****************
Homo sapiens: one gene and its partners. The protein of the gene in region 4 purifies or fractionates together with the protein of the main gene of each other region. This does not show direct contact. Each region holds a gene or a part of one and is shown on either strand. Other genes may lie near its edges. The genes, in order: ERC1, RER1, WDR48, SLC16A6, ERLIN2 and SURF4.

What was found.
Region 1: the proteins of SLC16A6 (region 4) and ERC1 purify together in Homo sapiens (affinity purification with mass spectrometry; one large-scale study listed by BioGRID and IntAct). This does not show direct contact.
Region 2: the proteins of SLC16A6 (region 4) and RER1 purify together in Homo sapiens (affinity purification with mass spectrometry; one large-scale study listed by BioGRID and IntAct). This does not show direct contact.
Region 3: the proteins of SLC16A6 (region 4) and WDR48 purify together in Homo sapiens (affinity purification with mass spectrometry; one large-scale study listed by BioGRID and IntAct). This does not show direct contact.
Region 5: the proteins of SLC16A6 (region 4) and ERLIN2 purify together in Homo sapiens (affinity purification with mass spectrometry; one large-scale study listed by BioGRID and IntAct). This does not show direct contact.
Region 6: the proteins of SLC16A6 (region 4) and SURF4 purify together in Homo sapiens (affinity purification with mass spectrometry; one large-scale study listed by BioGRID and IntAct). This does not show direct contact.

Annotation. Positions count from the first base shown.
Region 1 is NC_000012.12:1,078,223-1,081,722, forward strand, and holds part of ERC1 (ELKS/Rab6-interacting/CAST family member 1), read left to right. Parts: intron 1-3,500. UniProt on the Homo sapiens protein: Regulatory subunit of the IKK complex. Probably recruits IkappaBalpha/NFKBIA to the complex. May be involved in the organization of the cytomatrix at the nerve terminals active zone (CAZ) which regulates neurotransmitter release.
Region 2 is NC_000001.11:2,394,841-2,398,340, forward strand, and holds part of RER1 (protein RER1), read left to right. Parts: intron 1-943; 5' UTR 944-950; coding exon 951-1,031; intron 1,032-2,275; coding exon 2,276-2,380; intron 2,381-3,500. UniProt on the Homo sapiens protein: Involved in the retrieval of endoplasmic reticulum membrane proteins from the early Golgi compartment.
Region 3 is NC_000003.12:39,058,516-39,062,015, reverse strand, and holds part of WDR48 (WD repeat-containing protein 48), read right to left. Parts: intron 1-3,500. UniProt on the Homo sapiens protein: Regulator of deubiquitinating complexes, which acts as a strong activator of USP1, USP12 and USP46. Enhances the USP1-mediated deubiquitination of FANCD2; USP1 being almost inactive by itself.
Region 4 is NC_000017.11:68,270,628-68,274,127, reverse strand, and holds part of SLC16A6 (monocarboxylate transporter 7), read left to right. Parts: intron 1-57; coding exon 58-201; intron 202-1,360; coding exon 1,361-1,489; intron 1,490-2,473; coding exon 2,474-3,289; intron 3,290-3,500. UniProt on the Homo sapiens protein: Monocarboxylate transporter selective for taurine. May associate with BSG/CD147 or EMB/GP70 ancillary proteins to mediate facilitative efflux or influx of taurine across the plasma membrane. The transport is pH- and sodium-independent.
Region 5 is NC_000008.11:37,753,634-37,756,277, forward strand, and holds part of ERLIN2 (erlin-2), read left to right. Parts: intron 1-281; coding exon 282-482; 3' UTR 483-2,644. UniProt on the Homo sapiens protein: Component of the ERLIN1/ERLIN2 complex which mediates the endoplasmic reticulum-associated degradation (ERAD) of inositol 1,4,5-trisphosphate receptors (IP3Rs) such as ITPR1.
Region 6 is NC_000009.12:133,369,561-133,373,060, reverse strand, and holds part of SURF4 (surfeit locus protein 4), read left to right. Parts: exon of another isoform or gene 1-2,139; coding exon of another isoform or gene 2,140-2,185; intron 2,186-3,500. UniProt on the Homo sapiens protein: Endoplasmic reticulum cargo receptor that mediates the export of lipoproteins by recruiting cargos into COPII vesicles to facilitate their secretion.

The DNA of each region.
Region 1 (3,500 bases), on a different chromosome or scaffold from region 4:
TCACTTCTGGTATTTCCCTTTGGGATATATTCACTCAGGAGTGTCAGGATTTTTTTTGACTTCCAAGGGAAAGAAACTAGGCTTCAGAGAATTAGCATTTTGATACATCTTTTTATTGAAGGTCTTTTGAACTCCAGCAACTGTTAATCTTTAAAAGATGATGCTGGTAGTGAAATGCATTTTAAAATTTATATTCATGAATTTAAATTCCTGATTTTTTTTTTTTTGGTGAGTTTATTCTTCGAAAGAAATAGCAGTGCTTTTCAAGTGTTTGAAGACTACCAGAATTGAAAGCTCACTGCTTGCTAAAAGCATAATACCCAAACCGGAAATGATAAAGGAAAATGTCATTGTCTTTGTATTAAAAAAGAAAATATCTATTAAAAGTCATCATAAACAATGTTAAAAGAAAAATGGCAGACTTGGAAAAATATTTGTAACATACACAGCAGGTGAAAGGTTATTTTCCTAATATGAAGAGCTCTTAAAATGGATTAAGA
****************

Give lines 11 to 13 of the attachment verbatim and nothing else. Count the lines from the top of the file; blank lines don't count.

Region 3 is NC_000003.12:39,058,516-39,062,015, reverse strand, and holds part of WDR48 (WD repeat-containing protein 48), read right to left. Parts: intron 1-3,500. UniProt on the Homo sapiens protein: Regulator of deubiquitinating complexes, which acts as a strong activator of USP1, USP12 and USP46. Enhances the USP1-mediated deubiquitination of FANCD2; USP1 being almost inactive by itself.
Region 4 is NC_000017.11:68,270,628-68,274,127, reverse strand, and holds part of SLC16A6 (monocarboxylate transporter 7), read left to right. Parts: intron 1-57; coding exon 58-201; intron 202-1,360; coding exon 1,361-1,489; intron 1,490-2,473; coding exon 2,474-3,289; intron 3,290-3,500. UniProt on the Homo sapiens protein: Monocarboxylate transporter selective for taurine. May associate with BSG/CD147 or EMB/GP70 ancillary proteins to mediate facilitative efflux or influx of taurine across the plasma membrane. The transport is pH- and sodium-independent.
Region 5 is NC_000008.11:37,753,634-37,756,277, forward strand, and holds part of ERLIN2 (erlin-2), read left to right. Parts: intron 1-281; coding exon 282-482; 3' UTR 483-2,644. UniProt on the Homo sapiens protein: Component of the ERLIN1/ERLIN2 complex which mediates the endoplasmic reticulum-associated degradation (ERAD) of inositol 1,4,5-trisphosphate receptors (IP3Rs) such as ITPR1.